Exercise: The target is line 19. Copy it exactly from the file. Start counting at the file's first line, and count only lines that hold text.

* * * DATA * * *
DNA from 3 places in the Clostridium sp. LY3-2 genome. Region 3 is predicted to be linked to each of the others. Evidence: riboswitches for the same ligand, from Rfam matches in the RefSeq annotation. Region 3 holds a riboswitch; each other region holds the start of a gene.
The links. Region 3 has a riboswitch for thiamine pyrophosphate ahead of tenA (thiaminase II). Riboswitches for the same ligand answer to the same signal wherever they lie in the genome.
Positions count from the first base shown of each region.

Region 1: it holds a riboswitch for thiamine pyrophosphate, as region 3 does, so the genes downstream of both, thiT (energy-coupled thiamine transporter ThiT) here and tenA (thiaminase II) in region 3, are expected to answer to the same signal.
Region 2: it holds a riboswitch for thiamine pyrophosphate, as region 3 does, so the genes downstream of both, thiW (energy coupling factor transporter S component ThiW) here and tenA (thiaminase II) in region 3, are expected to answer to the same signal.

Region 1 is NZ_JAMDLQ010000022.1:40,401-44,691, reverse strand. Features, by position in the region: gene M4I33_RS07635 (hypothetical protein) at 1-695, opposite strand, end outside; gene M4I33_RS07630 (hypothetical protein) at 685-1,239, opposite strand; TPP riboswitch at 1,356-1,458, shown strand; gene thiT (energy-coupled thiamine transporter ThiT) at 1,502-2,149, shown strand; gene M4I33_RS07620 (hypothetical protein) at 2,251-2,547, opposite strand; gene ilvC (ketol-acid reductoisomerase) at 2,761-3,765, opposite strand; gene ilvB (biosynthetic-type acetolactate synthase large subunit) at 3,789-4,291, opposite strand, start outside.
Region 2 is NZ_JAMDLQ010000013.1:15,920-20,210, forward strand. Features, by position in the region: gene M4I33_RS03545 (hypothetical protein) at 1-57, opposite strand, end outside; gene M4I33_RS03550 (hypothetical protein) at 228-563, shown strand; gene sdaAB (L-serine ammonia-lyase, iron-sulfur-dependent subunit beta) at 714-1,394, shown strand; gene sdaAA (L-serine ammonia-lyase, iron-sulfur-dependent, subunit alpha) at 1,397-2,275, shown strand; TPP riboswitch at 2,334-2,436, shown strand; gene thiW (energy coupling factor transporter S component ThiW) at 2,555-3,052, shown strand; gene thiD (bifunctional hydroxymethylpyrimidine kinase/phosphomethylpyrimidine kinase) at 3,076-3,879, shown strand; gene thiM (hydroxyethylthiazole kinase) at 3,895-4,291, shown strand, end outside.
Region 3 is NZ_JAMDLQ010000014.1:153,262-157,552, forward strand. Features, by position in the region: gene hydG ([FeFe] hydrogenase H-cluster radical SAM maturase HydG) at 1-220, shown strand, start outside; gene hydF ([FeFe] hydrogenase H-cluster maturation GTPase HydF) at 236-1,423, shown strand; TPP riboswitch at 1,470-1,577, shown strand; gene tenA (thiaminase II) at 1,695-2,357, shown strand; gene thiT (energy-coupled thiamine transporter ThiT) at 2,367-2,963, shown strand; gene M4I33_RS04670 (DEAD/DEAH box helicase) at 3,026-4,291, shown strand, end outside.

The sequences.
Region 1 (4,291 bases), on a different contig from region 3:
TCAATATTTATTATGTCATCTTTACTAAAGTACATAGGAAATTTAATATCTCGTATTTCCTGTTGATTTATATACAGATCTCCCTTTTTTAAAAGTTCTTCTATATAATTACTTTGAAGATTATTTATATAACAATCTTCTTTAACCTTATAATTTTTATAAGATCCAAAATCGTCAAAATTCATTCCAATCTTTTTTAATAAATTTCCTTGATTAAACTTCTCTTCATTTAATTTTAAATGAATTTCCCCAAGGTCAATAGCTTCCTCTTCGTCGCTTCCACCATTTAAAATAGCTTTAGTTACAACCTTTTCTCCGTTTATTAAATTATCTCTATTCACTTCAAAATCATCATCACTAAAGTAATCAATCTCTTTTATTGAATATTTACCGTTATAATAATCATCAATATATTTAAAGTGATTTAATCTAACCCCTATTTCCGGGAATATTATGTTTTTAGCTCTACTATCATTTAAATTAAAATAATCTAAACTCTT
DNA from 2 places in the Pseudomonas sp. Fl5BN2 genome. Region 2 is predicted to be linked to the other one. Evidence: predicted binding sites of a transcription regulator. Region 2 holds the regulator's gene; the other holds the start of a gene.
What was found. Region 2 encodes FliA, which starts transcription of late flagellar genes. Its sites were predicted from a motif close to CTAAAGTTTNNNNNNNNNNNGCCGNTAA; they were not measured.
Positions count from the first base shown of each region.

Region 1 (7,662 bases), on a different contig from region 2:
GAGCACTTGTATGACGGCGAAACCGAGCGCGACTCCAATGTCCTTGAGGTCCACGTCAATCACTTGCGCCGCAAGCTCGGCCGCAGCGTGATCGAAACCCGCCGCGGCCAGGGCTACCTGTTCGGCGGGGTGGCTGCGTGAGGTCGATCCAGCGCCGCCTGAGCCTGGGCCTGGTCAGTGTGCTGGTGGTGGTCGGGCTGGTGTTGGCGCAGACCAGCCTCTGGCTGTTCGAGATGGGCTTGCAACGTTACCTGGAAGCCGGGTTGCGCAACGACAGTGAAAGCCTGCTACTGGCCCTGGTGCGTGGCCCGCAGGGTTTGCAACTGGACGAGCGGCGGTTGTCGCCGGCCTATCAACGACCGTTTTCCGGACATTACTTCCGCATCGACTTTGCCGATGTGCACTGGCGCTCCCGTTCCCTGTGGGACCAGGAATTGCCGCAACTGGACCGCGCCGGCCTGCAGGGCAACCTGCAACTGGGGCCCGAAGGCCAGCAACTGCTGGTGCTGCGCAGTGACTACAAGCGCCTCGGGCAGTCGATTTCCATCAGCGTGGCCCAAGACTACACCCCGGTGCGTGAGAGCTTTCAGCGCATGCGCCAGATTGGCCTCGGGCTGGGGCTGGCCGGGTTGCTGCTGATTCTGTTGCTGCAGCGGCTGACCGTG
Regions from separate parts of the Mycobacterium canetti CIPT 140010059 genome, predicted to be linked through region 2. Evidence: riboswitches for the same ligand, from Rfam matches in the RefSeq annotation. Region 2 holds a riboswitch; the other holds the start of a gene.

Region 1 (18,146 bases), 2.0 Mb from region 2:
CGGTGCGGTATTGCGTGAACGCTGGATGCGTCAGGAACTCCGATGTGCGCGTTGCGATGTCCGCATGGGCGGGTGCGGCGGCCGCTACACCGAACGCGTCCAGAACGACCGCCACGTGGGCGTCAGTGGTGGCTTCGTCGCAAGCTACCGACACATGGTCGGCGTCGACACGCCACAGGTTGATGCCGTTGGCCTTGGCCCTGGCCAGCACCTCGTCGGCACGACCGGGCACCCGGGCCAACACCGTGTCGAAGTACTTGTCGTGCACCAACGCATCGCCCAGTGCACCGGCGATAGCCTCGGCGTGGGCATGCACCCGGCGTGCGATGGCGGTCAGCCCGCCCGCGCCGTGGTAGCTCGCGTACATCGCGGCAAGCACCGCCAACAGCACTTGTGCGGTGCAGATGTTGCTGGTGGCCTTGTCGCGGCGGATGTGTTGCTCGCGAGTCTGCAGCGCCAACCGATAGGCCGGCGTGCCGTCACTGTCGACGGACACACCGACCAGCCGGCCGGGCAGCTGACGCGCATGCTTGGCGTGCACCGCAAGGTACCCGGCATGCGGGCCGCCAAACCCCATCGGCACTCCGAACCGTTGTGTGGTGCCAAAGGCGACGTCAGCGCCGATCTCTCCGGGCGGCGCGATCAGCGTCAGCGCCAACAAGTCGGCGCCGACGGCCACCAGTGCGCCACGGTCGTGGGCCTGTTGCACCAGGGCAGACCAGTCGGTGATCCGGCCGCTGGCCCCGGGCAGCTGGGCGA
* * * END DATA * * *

CGGTGCGGTATTGCGTGAACGCTGGATGCGTCAGGAACTCCGATGTGCGCGTTGCGATGTCCGCATGGGCGGGTGCGGCGGCCGCTACACCGAACGCGTCCAGAACGACCGCCACGTGGGCGTCAGTGGTGGCTTCGTCGCAAGCTACCGACACATGGTCGGCGTCGACACGCCACAGGTTGATGCCGTTGGCCTTGGCCCTGGCCAGCACCTCGTCGGCACGACCGGGCACCCGGGCCAACACCGTGTCGAAGTACTTGTCGTGCACCAACGCATCGCCCAGTGCACCGGCGATAGCCTCGGCGTGGGCATGCACCCGGCGTGCGATGGCGGTCAGCCCGCCCGCGCCGTGGTAGCTCGCGTACATCGCGGCAAGCACCGCCAACAGCACTTGTGCGGTGCAGATGTTGCTGGTGGCCTTGTCGCGGCGGATGTGTTGCTCGCGAGTCTGCAGCGCCAACCGATAGGCCGGCGTGCCGTCACTGTCGACGGACACACCGACCAGCCGGCCGGGCAGCTGACGCGCATGCTTGGCGTGCACCGCAAGGTACCCGGCATGCGGGCCGCCAAACCCCATCGGCACTCCGAACCGTTGTGTGGTGCCAAAGGCGACGTCAGCGCCGATCTCTCCGGGCGGCGCGATCAGCGTCAGCGCCAACAAGTCGGCGCCGACGGCCACCAGTGCGCCACGGTCGTGGGCCTGTTGCACCAGGGCAGACCAGTCGGTGATCCGGCCGCTGGCCCCGGGCAGCTGGGCGA